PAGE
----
Sunday, September 30, 2007

9/11 Is Over - Thomas L. Friedman

"Times columnists are not allowed to endorse candidates, but there’s no rule against saying who will not get my vote: I will not vote for any candidate running on 9/11. We don’t need another president of 9/11. We need a president for 9/12. I will only vote for the 9/12 candidate.

What does that mean? This: 9/11 has made us stupid. I honor, and weep for, all those murdered on that day. But our reaction to 9/11 — mine included — has knocked America completely out of balance, and it is time to get things right again.

It is not that I thought we had new enemies that day and now I don’t. Yes, in the wake of 9/11, we need new precautions, new barriers. But we also need our old habits and sense of openness. For me, the candidate of 9/12 is the one who will not only understand who our enemies are, but who we are."

Saturday, September 15, 2007

When I'm 50, Give Me Fireworks

"WHEN I turned 50, my girlfriend took me to dinner at one of those places where all the vegetables are “baby,” if not prenatal, and the waiters aren’t much older. My son and my brother joined us, making it an intimate gathering of all the people I love.

I was miserable. This was it? Where were the balloons, the band, the this-is-your-life surprise guests? What does one have to do for a little extra attention? I mean, I had successfully navigated five decades. If I were a 50-year-old bridge or a decommissioned aircraft carrier, there’d be fireworks. I wasn’t proud of it, but I wanted more."

Saturday, September 8, 2007

Coudal Partners: Verse by Voice

I don't know how to categorize Coudal Partners, a website that I link to from the Sundust Design page, but it showcases a wonderful collection of varied creatives.

They are about to begin another round of something they call "Layer Tennis," wherein "Two artists (or two small teams of artists) will swap a file back and forth in real-time, adding to and embellishing the work. Each artist gets fifteen minutes to complete a "volley" and then we post that to the site. A third participant, a writer, provides play-by-play commentary on the action, as it happens. The matches last for ten volleys and when it's complete, everyone visiting the site votes for a winner."

But it's not just web design stuff. And one of my favorite things there is called Verse by Voice, a collection of poems read by Coudal friends and fans on their answering machine. The recordings are pretty rough, but they're good and plain. Take a listen.

Saturday, September 1, 2007

It's Not How Good You Are...

I'm ashamed to admit that I was shopping at Urban Outfitters tonight. I found my favorite t-shirt there, and ever since then I find myself uncomfortably looking through the other clothing there, wondering if I might look good (or, perhaps, younger) in an Atari t-shirt and a pair of Converse All-Stars. The answer is, absolutely not.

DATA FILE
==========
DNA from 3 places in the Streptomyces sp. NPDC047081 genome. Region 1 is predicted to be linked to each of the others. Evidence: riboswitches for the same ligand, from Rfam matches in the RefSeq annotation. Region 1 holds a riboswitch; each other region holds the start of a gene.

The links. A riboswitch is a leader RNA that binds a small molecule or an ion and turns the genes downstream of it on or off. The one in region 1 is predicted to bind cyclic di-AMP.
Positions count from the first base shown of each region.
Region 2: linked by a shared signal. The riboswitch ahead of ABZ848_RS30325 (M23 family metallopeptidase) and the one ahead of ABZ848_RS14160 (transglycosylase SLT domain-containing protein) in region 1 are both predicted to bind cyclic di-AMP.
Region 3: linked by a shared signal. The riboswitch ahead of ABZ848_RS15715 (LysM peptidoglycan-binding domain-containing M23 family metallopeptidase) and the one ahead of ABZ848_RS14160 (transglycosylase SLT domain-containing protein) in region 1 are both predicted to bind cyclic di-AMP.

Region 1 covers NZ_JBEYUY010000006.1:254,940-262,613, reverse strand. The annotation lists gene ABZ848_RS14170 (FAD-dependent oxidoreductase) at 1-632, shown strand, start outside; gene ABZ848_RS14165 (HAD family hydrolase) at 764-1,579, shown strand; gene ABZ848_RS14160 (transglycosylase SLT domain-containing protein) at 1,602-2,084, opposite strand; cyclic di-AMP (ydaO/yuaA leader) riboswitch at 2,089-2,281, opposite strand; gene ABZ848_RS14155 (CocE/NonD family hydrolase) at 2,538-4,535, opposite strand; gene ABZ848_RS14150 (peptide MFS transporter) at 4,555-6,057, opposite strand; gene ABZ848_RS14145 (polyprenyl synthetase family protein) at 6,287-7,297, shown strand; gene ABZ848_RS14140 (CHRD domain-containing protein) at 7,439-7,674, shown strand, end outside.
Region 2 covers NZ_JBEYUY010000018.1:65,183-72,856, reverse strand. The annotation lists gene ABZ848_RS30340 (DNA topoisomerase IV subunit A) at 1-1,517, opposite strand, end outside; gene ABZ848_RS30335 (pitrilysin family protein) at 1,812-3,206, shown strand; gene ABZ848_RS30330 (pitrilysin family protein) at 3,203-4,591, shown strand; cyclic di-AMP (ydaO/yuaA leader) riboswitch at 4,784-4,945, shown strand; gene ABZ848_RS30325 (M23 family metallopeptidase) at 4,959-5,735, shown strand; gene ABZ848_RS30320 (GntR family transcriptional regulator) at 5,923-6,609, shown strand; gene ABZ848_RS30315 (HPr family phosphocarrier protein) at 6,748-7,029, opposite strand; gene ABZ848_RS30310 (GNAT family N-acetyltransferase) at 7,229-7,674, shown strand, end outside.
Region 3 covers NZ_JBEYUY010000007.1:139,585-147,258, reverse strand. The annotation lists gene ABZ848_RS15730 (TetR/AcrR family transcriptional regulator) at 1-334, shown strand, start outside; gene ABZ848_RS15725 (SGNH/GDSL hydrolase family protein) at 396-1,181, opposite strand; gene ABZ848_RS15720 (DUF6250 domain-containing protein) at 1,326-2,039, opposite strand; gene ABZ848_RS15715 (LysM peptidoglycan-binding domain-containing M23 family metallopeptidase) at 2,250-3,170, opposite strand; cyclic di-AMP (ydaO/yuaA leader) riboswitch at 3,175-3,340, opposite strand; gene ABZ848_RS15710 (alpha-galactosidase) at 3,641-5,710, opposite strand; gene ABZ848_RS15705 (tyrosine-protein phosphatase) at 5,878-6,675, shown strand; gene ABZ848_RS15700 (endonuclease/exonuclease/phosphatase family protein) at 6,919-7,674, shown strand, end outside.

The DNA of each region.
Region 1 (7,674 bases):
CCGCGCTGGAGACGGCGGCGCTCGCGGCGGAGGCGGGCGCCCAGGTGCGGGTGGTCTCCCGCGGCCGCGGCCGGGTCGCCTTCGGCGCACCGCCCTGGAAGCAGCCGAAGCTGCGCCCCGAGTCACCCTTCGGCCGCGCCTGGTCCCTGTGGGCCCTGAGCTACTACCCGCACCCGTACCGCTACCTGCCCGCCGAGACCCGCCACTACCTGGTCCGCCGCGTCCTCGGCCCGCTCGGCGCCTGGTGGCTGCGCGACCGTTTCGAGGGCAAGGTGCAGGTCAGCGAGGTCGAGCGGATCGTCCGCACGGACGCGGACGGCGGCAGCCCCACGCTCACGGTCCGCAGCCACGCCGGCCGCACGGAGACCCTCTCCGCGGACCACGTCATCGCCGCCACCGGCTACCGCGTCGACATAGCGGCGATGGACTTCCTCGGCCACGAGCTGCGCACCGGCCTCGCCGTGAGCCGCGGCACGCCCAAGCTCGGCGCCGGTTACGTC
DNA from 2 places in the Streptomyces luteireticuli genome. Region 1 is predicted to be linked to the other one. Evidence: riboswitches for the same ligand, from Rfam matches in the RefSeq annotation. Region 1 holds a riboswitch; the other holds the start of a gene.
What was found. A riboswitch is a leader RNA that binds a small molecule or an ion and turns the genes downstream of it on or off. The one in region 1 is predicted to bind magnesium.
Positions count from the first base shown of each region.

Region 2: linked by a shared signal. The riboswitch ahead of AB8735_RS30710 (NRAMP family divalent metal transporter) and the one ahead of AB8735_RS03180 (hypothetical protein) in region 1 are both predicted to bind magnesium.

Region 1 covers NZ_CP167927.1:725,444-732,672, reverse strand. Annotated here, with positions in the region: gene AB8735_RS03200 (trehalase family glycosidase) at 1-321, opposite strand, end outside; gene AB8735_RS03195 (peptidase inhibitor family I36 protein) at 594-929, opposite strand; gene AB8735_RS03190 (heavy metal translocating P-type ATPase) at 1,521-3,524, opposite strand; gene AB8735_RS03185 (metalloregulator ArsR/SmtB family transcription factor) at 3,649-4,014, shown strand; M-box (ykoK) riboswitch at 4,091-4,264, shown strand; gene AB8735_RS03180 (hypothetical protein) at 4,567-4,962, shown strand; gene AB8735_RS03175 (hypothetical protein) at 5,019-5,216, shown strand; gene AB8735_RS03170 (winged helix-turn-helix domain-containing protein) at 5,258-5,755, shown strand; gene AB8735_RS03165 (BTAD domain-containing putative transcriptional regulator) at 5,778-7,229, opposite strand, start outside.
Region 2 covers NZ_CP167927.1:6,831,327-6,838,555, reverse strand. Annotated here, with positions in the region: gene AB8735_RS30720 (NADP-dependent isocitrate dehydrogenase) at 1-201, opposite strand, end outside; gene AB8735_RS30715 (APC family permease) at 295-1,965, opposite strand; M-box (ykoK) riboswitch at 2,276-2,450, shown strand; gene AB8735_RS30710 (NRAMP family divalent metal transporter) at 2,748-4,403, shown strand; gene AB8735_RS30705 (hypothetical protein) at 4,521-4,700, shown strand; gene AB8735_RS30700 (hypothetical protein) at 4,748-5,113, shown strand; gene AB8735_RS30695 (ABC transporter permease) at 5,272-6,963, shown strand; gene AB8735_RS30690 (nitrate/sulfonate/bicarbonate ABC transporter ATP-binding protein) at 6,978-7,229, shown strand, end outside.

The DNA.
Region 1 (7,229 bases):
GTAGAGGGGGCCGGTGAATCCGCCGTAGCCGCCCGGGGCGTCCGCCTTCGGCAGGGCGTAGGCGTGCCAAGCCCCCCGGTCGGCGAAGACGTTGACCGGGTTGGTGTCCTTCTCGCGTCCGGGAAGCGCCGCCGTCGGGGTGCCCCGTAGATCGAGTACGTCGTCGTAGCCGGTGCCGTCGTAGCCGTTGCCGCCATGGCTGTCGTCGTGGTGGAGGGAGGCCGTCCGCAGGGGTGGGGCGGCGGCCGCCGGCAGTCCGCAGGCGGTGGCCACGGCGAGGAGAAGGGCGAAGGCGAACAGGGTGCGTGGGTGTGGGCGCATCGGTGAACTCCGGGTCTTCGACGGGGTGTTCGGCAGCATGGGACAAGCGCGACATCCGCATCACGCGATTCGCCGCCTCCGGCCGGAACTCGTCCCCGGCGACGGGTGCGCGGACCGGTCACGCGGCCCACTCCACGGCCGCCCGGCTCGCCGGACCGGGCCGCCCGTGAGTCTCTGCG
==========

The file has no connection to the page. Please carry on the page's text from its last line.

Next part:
But there's something a little too canned about the whole UO thing, isn't there? Like Pottery Barn, or, scarier yet, Hot Topic, it seems like the idea is to walk in and buy a complete life, kitschy accessories and all. But, like the silk calla lilies permanently frozen in clear plastic resin-filled vases at Restoration Hardware, it only appears authentic from a distance. People should own ratty t-shirts, made that way from years of wear. We naturally amass small collections of curios from the places we visit. Pablo Neruda, in his poem entitled "Ode to Things," wrote,
I have a crazy,
crazy love of things.
I like pliers,
and scissors.
I love
and bowls –
not to speak, or course,
of hats.
I love
all things,
not just
the grandest,
small –
and flower vases.

and later:

many things conspired
to tell me the whole story.
Not only did they touch me,
or my hand touched them:
they were
so close
that they were a part
of my being,
they were so alive with me
that they lived half my life
and will die half my death.
But it seems wrong to have a supplier (or "outfitter") for these items. I believe many of these stores are, more accurately, suburban outfitters.

But, as I stood there, sifting through brand new items that were designed to look broken-in, I found a book called "It's Not How Good You Are, It's How Good You Want to Be," in which the following phrase appears: "You must develop a complete disregard for where your abilities end," and "failures and false starts are a precondition of success."

It's a good book. It's filled with all sorts of different ways of thinking about things. I'm considering adopting a few of its tenets. I'm hoping it will lead me to feel better about the fact that I bought and enjoyed a self-help book from Urban Outfitters.